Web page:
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What I Am Doing To Improve Life

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That's a pretty big load to carry, g.   :hugs:   It almost sounds like you see yourself as being in it alone, as far as providing for your family.  I know you're not, you and your wife are partners.  What shape that partnership takes is between you guys, though. 

Unfortunately seems g really is alone as far as providing for his family. He is the family's only source of income, the wife is a full-time homemaker. And with 3 kids including a newborn to look after, it's not like she can begin job-hunting to ease g's financial burden...nannies cost extra money.



Being partners does not necessarily indicate financial contribution, misanthrop. 


In some cases, it literally does not pay for a spouse to work, if they cannot make enough to get past paying the daycare and the transportation costs of working.  If all that is available is a minimum wage job any distance away, it is entirely possible to lose money working outside the home.  This does not even consider the emotional cost in stress on family members, and potentially increased medical bills from kids being in daycare and thus being exposed to whatever contagious disease is going around. 


There is a lot more to a marriage partnership than money. 




My sincere apologies, g, if I came across as flippant or offensive.

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20Years -


Not at all.  I have only ever found support here, and its why I come back, even after varying absences.


And what you described above - the problem of any net financial benefit - is one we have had to confront.  That is why right now, our plan, and my wife's actions, are focused on getting part time work in the evening or on the weekend so that i can watch the kids at no cost.  Right now, we can't think about the emotional cost, although there is one.  I also don't like thinking about her being on her feet while she is now 7 1/2 months pregnant.  It sucks.


But it is about survival.

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What are others doing to cope these days?


I need to be reminded.


Last night, I had one of the more difficult conversations of my life.  I had called my older brother earlier in the day to ask if he might be able to help us a little financially to get through the next couple months until I will hopefully have some additional money coming in from a modest partial year bonus and hopefully a review and raise.

He asked me to call him back in the evening so we could talk more.


It did not go well.  He just started laying into me about past failures and the '10 year screw-up' I've made financially.  

He derided the lack of specificity of measurable criterion for bonuses and raises in my current position, although he doesn't know what he is talking about.

And then, he set forth 5 criterion that he said were deliberately designed to be difficult, that I would need to meet before we would talk about him loaning any funds.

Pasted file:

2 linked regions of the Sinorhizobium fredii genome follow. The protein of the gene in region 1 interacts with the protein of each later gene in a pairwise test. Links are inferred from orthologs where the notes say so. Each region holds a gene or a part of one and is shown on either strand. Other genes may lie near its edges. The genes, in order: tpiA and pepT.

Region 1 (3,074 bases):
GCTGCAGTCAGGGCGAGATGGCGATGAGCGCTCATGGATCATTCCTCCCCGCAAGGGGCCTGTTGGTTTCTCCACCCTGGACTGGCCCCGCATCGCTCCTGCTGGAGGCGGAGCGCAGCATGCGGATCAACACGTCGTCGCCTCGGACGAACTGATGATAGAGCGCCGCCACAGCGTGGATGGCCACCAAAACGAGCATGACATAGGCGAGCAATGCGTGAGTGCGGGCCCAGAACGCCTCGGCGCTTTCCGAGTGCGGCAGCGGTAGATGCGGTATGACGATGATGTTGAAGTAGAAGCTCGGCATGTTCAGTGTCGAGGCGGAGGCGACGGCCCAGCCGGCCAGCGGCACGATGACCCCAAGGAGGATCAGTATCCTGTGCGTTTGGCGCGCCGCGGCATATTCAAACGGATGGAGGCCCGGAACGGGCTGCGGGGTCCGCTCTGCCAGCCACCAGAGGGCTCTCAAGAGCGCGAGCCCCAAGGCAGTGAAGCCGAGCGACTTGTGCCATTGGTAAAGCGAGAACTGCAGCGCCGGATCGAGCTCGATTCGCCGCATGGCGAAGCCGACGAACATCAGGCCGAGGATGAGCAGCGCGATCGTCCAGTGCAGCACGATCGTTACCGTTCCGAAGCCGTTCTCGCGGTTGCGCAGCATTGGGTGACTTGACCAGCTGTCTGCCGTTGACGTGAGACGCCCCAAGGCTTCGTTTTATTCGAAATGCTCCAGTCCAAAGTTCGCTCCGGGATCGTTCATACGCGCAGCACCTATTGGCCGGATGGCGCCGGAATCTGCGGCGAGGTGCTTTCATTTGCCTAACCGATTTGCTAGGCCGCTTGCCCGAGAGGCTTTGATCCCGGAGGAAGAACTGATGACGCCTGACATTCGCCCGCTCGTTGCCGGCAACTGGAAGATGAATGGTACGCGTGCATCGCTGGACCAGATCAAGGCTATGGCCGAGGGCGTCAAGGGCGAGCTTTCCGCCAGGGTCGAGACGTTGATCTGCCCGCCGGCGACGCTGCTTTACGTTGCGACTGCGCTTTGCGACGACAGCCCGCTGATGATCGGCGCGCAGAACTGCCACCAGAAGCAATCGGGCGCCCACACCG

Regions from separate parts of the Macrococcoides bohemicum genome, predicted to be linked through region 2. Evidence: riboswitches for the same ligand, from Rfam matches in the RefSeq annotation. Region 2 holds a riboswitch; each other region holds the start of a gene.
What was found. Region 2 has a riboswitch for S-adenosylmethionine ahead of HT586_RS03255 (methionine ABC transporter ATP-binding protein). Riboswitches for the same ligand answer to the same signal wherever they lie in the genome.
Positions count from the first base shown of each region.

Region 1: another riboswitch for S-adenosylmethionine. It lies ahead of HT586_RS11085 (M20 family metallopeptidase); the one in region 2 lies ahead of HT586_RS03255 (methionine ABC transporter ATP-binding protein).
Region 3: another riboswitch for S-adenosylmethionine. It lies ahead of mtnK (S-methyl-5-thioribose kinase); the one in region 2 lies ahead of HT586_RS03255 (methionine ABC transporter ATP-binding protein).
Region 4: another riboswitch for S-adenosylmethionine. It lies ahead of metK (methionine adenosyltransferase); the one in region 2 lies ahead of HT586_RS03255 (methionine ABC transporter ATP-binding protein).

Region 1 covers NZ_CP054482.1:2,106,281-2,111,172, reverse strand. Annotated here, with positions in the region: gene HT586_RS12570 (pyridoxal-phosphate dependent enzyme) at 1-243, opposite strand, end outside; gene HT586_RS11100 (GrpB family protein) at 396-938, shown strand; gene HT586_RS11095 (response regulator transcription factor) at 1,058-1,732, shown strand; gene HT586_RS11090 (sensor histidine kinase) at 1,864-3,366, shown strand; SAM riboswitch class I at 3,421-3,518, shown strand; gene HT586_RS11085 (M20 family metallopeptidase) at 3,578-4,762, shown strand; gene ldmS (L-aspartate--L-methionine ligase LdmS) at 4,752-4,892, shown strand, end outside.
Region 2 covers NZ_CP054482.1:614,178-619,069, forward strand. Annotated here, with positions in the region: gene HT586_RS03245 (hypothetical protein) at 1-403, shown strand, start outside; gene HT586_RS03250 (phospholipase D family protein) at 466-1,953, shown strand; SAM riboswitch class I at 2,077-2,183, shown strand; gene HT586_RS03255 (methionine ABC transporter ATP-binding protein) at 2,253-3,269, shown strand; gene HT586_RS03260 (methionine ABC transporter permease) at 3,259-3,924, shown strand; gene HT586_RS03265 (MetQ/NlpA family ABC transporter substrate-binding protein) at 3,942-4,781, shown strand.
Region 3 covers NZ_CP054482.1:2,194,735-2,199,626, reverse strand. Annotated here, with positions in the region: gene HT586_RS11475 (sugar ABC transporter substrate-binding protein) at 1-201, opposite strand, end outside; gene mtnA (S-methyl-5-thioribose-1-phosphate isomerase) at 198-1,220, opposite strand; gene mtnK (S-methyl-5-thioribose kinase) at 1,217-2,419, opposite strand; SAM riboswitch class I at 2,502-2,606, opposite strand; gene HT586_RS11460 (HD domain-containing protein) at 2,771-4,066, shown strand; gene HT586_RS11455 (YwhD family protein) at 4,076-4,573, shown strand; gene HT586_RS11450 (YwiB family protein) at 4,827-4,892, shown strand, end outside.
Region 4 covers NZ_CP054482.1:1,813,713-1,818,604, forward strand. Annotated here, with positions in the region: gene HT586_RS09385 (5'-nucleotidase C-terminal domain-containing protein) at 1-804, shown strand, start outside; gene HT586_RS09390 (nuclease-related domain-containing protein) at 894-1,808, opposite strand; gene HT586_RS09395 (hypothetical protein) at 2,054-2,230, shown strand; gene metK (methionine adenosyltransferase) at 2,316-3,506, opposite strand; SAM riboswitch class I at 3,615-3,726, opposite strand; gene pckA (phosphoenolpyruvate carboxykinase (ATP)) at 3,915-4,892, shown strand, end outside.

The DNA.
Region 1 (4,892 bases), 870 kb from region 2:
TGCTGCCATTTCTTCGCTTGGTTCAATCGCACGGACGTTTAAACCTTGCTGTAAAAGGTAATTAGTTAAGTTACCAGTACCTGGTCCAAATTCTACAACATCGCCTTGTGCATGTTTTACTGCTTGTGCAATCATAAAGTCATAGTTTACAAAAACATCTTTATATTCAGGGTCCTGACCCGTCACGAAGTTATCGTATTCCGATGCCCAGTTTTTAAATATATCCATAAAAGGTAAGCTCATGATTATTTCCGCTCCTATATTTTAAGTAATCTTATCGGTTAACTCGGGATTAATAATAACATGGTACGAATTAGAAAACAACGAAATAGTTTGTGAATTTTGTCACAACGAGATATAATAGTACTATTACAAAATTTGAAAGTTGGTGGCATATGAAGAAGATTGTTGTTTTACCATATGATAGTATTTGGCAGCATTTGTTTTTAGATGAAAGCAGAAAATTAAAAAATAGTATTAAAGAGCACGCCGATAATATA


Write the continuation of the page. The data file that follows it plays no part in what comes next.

A couple of them were focused on a plan for repayment, the execution of which he said would be good evidence of improved financial stability and responsibility - and that makes good sense.

The rest included actual accounting statements, including a statement of net worth, a statement of cash flows/ income statement, in acceptable formats after working through various versions (his stipulations), and full access including passwords to all of our bank and credit card accounts....because, he said, he didn't trust me.


At this moment, I am not up for that.  I know that improving some actions and behaviors financially are things I need to continue to work on, and I i'm willing to do.  I just right now don't have the bandwidth emotionally - and maybe even cognitively - to sit down and create these.  They are the kind of things I have not, in fairness, generally every been good at.  They tend to play to my weaknesses even irrespective of depression.  I was able to get through them in courses in school because they were exams - tests, games - something like that.


I have made budgets and forecasts, etc. for myself.  And inevitably, I am and will be doing some of this - although in simple, practical form.  It wasn't nearly so much the fact that he prescribed (and required) these items. It was the things he said along with them, and the way he was, well, really just an incredible a*shole about them.  He talked about his doubt, about how to assist otherwise would be 'enabling,' 'flushing money down the toilet,' etc.  I don't remember it all.  But it wasn't productive.


Asking for our passwords because he said he didn't trust me was uncalled for, as was the general tenor of his dickishness.  For me, it wasn't about whether he was willing to loan us money or not - admittedly, it may be a bad investment, as he said a couple times.  I just don't want to talk to or have a relationship with someone who sees fit to treat another person in this way, regardless of whether their is a familial relationship or not.